Michigan lawyer discusses whether taxes are owed on workman’s comp payments.
Many people live paycheck-to-paycheck and missing any time because of a workplace accident can result in a financial disaster. Michigan workman’s comp law is a safety net in the form of payments for lost wages. We get lots of telephone calls and emails with the question: Do you pay taxes on workers’ comp checks? The answer is generally ‘no’ but watch out for some potential issues.
Do you pay taxes on workers’ comp checks in Michigan?
You don’t have to pay taxes on weekly checks under workers’ comp. The amount paid should equal 80% of an employee’s after-tax average weekly wage including overtime and discontinued fringe benefits. This is based upon the highest 39 paid weeks out of the last 52 before the workplace accident occurred. Checks are paid on a weekly basis and continue for the entire period of disability. Watch out for employers who want to hold money back for taxes.
Income that was earned while performing work after getting hurt on-the-job could be taxable. This includes periods of time that are considered light duty, reasonable employment, or favored work. This is when an employer offers a job within restrictions instead of paying lost wages under workman’s comp.
Do you pay taxes on checks that are paid for a settlement in Michigan?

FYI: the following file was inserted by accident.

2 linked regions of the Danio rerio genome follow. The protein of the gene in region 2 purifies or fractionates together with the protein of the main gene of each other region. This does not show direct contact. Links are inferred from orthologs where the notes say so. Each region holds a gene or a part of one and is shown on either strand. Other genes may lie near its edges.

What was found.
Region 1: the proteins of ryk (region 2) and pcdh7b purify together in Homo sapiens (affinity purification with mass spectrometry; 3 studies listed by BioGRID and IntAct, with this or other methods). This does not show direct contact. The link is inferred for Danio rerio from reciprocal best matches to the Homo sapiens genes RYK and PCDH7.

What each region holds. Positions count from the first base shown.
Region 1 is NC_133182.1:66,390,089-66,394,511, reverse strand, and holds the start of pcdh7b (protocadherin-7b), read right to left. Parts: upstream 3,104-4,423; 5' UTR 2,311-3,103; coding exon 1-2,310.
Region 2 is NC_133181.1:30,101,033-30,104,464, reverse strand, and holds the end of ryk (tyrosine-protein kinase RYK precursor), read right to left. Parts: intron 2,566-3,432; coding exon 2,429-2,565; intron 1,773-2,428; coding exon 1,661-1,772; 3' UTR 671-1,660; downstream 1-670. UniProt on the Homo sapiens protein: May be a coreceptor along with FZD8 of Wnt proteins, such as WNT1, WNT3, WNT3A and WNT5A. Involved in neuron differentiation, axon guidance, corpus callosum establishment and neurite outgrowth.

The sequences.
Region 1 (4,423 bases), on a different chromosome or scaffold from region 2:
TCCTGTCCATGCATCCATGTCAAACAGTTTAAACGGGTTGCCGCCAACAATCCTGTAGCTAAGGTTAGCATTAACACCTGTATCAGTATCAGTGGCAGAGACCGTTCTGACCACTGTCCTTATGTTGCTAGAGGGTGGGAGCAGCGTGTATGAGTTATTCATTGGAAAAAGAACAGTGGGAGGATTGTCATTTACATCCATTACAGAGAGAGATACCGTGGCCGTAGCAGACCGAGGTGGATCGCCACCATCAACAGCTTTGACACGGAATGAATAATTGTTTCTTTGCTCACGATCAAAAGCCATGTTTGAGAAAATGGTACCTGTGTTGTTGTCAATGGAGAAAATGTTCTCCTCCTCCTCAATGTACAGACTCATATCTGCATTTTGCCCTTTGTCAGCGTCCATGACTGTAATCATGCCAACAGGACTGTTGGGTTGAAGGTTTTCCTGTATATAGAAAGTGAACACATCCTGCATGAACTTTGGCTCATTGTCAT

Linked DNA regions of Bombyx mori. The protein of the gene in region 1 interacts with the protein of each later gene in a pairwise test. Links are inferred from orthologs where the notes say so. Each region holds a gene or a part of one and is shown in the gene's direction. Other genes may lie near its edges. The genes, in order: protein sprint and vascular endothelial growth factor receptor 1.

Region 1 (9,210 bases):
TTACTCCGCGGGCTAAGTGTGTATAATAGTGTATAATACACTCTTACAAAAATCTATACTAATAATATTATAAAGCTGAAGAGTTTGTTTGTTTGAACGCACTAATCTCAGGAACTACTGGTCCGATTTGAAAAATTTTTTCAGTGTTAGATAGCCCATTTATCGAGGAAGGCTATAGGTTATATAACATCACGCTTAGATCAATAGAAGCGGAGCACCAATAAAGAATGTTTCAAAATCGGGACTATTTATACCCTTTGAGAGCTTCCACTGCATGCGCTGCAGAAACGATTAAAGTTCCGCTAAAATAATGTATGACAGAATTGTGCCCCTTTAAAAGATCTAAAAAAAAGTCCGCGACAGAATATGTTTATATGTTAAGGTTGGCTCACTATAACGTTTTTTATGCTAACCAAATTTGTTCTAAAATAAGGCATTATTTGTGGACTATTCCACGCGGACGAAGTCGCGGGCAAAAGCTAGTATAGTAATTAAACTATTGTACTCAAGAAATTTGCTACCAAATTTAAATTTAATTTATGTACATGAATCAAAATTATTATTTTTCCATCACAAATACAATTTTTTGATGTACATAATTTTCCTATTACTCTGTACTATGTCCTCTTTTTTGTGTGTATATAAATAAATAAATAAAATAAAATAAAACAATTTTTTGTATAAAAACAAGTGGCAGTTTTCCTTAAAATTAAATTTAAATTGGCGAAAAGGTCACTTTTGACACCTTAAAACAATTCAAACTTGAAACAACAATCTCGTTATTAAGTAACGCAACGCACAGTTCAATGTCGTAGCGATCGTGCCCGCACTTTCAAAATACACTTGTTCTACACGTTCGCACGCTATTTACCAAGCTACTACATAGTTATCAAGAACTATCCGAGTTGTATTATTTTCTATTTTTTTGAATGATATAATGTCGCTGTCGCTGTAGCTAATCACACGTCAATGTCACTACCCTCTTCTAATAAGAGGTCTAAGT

Disabled employees can trade benefits for a lump sum cash payment. Taking a settlement allows disabled employees freedom to do their own medical and vocational rehabilitation without interference. Settlements are generally calculated based upon future medical treatment needs and how long an employee will remain disabled. You don’t have to pay taxes on workers’ comp checks that are paid for a settlement in Michigan.
Will I get a tax form from workman’s comp in Michigan?
There is no tax form that will be sent showing how much was paid in benefits. Disabled employees should not expect to receive a W2 or 1099 unless they performed actual work for the employer during the calendar year. Watch out for employers who forget to provide necessary tax documents when light duty or other favored work has been performed. A simple telephone call to the employer can save a lot of trouble with the IRS in the future.
Do payments from workman’s comp cause other tax problems?
Though you don’t have to pay taxes on workers’ comp checks in Michigan you still need to watch out for other income during the calendar year. An employee may still owe taxes on retirement plan contributions or other benefits paid by the employer. This includes Sickness & Accident (S&A), Extended Disability Benefits (EDB), Short-Term Disability Benefits (STD), and Long-Term Disability Benefits (LTD).
Some disabled employees also receive Social Security Disability Benefits (SSDI). There is an offset when workman’s comp and SSDI add up to more than a prescribed “applicable limit.” Watch out because even though money is taken away from SSDI checks because of workman’s comp payments, it might still be considered taxable income.
Our law firm never charges a fee to evaluate a potential case. Our law firm has represented injured and disabled workers exclusively for more than 35 years. Call (844) 316-8033 for a free consultation today.